In early 1973 I was a struggling young graduate student working on an MBA at George Washington University. I was just out of the US Navy. I was living on VA checks and welfare as work was very scarce. I had some good luck. A nice loan officer at the Central National Bank of Maryland gave me a $5,000 student loan. I got a confirmation that funds were deposited to my account at that bank. I deposited $5,000 from that account to my account at the First National Bank of Washington. I paid for all of educational expenses including books,etc. I began to study in earnest. One day my fiorst wife got a call from the First National Bank of Washington. She was informed that our checking account was $5,000 overdrawn. I soon found out that my check drawn on the Central National Bank of Maryland had bounced. I called my bank manager out in Maryland. He told me that he had decided to cancel the loan. Unfortunately he had never informed me of this, I knew that I was in big problems. I knew that I needed a lawyer and that I was broke.
I looked around and found a start up law firm that was taking indigent clients. The firm was Bowers and Bluestein. I went to their very modest offices. I was introduced to Jonathan S, Bowers. He was 29 years of age at the time. He had recently graduated from George Washington University Law School.
Jon struck me as a competent and sincere person. He looked at my case. He called the First National Bank of Washington and set a meeting.
Jon and I went to the meeting together. He carried a copy of the District of Colombia criminal code with him. We were shown into a conference room where three officials from the bank were seated. Jon gave a good presentation. He pointed out that I had received the loan in good faith and that funds had been deposited to my account. I had made the deposit to my account at the First National Bank of Washington in good faith. I had only drawn funds after the bank had taken a hold off the check. Jon went on to point out that all checks from the Washington,DC area were cleared through the Federal Reserve Bank in Richmond, Virginia. Therefore the First National Bank of Washington had been negligent in releasing the hold on the check before it had cleared.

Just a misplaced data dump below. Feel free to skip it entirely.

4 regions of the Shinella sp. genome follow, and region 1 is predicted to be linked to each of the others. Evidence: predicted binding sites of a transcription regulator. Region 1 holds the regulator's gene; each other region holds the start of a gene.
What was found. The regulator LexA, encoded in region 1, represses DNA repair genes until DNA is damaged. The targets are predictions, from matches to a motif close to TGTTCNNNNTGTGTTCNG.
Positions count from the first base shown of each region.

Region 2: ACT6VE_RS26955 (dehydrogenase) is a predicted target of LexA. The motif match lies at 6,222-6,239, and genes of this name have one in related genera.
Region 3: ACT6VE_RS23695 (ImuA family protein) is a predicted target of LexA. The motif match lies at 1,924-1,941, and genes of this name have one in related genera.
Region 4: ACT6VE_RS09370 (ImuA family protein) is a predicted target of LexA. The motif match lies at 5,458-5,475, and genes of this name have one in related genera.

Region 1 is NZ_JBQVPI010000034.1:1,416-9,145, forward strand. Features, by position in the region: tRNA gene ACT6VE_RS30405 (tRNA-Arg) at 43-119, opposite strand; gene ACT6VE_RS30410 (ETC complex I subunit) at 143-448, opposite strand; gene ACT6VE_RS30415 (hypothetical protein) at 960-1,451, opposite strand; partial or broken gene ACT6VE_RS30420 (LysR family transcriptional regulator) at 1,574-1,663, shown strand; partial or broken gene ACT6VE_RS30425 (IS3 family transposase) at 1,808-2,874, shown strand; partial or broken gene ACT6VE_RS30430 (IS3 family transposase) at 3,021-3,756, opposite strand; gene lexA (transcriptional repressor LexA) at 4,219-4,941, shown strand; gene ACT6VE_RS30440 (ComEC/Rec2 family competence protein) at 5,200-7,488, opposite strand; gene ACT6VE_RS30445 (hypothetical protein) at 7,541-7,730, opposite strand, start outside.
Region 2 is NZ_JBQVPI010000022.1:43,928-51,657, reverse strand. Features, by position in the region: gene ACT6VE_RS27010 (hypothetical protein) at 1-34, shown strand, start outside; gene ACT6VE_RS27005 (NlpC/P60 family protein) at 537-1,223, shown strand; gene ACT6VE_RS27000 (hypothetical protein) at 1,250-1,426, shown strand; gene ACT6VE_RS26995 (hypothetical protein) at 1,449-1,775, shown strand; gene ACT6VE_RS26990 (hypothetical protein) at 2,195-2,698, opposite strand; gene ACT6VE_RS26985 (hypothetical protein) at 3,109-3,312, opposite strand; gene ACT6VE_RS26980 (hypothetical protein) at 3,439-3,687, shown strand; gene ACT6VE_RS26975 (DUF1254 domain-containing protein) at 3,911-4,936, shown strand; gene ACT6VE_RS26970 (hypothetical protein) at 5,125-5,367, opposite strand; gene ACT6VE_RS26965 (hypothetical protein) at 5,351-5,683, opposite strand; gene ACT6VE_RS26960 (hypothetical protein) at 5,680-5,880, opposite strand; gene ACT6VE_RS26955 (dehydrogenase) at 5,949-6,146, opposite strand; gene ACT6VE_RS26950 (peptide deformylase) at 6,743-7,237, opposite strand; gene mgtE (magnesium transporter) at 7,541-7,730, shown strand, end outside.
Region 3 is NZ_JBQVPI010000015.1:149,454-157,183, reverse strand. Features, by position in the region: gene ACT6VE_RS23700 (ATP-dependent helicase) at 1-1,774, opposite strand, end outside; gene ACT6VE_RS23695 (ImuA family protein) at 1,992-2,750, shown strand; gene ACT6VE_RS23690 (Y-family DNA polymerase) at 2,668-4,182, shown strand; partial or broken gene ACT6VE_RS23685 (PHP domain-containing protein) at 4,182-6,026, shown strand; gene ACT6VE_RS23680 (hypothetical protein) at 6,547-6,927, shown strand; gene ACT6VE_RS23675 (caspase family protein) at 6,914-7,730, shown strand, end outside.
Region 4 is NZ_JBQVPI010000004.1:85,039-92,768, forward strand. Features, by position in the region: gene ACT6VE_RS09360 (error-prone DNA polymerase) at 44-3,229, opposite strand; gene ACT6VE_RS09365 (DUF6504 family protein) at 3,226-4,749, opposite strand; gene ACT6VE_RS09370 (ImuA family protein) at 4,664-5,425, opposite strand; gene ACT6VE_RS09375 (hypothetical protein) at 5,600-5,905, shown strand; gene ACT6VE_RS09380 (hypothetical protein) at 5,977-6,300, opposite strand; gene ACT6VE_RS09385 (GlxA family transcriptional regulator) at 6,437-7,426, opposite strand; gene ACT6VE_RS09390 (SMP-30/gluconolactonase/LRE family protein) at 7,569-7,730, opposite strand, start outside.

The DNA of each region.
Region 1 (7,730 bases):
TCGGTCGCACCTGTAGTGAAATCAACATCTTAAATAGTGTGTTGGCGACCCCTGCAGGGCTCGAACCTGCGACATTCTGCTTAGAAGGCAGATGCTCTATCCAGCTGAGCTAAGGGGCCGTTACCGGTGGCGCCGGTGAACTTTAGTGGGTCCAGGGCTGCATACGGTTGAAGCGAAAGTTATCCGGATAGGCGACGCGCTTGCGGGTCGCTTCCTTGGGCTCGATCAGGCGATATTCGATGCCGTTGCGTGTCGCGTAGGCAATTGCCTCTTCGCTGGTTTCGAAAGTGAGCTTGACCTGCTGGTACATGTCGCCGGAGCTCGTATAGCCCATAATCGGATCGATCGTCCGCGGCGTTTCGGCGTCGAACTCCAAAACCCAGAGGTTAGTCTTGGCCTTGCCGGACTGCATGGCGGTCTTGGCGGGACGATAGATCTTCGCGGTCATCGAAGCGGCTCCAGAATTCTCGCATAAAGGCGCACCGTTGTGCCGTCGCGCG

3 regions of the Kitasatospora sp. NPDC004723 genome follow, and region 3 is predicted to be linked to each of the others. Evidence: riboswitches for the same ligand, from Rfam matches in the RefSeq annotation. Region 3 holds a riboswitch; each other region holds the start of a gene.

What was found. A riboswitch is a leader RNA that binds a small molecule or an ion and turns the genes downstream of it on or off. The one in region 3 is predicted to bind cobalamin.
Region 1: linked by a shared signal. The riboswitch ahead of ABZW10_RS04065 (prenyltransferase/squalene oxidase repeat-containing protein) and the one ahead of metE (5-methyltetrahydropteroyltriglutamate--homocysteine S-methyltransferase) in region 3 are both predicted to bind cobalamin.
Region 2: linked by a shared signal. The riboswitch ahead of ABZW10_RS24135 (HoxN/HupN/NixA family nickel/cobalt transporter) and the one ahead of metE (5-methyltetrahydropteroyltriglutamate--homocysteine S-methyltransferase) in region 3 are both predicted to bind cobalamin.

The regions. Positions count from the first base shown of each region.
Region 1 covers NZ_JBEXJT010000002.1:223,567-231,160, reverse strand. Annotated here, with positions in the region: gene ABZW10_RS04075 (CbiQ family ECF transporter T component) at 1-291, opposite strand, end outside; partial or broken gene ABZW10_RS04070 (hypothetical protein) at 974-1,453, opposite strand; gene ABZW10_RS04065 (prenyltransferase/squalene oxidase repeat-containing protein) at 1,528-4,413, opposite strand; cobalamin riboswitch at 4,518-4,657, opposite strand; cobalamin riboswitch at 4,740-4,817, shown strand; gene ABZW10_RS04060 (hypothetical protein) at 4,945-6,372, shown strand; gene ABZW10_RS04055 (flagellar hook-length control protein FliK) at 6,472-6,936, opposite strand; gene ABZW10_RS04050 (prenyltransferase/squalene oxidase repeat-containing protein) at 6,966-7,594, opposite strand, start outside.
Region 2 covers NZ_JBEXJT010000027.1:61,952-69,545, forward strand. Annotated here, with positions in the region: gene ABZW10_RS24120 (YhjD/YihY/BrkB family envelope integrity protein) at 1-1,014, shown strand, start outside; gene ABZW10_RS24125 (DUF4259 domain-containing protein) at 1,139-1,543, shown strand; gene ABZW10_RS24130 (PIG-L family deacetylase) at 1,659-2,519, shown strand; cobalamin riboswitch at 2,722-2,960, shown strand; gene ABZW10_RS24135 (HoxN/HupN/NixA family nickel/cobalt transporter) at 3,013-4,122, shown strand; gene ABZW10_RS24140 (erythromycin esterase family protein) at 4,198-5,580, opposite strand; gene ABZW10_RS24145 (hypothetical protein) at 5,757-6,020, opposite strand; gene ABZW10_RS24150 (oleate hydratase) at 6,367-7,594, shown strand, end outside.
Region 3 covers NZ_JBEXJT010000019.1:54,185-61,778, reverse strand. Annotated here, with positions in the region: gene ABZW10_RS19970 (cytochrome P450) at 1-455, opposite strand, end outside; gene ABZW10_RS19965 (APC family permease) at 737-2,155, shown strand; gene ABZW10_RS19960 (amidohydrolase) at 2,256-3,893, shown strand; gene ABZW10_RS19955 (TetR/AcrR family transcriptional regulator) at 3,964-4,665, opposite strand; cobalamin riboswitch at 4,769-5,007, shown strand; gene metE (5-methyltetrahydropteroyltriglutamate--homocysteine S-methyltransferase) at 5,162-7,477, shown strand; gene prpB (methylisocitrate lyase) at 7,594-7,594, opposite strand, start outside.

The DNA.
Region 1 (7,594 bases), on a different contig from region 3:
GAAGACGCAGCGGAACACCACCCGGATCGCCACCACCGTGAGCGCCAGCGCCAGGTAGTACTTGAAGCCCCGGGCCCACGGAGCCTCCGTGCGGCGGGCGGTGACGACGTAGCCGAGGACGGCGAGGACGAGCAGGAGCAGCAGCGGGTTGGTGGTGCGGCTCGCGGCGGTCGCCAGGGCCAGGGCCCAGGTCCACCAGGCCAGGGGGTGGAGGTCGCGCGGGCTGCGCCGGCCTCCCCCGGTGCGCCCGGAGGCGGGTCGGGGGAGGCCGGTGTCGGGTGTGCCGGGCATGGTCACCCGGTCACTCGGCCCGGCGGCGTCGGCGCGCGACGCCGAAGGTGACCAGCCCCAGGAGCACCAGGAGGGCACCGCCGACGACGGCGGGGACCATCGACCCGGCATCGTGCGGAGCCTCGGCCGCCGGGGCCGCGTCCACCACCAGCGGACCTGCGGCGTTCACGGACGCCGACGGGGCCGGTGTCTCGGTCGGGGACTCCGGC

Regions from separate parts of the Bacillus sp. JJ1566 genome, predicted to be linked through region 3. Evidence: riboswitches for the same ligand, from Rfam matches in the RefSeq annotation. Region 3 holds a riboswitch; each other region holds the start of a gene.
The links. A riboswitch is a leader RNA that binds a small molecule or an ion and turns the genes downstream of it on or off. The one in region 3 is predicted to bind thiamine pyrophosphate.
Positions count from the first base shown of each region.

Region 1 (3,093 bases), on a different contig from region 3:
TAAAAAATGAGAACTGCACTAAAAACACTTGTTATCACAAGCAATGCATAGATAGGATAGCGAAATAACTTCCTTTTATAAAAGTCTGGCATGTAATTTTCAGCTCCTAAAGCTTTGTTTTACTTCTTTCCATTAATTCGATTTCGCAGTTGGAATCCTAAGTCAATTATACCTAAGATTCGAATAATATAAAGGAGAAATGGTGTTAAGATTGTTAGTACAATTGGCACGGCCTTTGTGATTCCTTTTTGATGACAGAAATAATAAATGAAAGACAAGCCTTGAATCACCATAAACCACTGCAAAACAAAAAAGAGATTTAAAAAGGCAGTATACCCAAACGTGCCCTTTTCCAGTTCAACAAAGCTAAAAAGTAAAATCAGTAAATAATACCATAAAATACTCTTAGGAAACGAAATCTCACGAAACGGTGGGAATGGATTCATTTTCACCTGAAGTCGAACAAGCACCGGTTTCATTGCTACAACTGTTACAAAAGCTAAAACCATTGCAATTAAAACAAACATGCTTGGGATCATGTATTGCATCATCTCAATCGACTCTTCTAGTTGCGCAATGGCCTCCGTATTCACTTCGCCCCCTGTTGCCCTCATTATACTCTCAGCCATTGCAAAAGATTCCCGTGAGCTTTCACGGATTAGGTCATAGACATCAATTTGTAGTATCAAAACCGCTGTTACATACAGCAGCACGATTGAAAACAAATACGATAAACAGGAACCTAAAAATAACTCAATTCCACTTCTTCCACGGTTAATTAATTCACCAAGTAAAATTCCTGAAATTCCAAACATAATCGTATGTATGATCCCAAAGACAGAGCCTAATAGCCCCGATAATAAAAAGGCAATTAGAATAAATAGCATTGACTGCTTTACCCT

A bank security official threatened to charge me with writing a worthless check under the District of Columbia criminal code. Jon showed them the statute and the requirement that one knew the check was without sufficient funds before a criminal prosecution could succeed. I was then threatened with a lawsuit. Jon pointed out that such a suit would require the bank to list the Central National Bank of Maryland as a co-defendant. The bankers went silent. Jon explained to me later that one bank does not sue another bank. One of the bank managers told me that I was a man of incredible resourcefulness. The overdraft was removed form my account and I got to keep it.
Jon became both a lawyer and a god friend. He helped me in a later crisis. I last saw he and his first wife Dottie Di Santo in 1979. He had become a successful real estate developer. Here is his obituary:
Jon Bowers, 61; Created 9:30 Club
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By Joe Holley
Washington Post Staff Writer
Friday, November 3, 2006
Jon Bowers, 61, an attorney and real estate developer with an abiding affection for the arts, died Oct. 6 of transitional cell carcinoma at his home in the District.
In 1979, Mr. Bowers purchased the eight-story Atlantic Building at 930 F Street NW, bought out the lease of a failing punk club on the first floor called Atlantis and replaced it with his club, managed by his first wife, Dodie DiSanto. They called it the 9:30 Club, a play on the F Street address and the nightly opening time.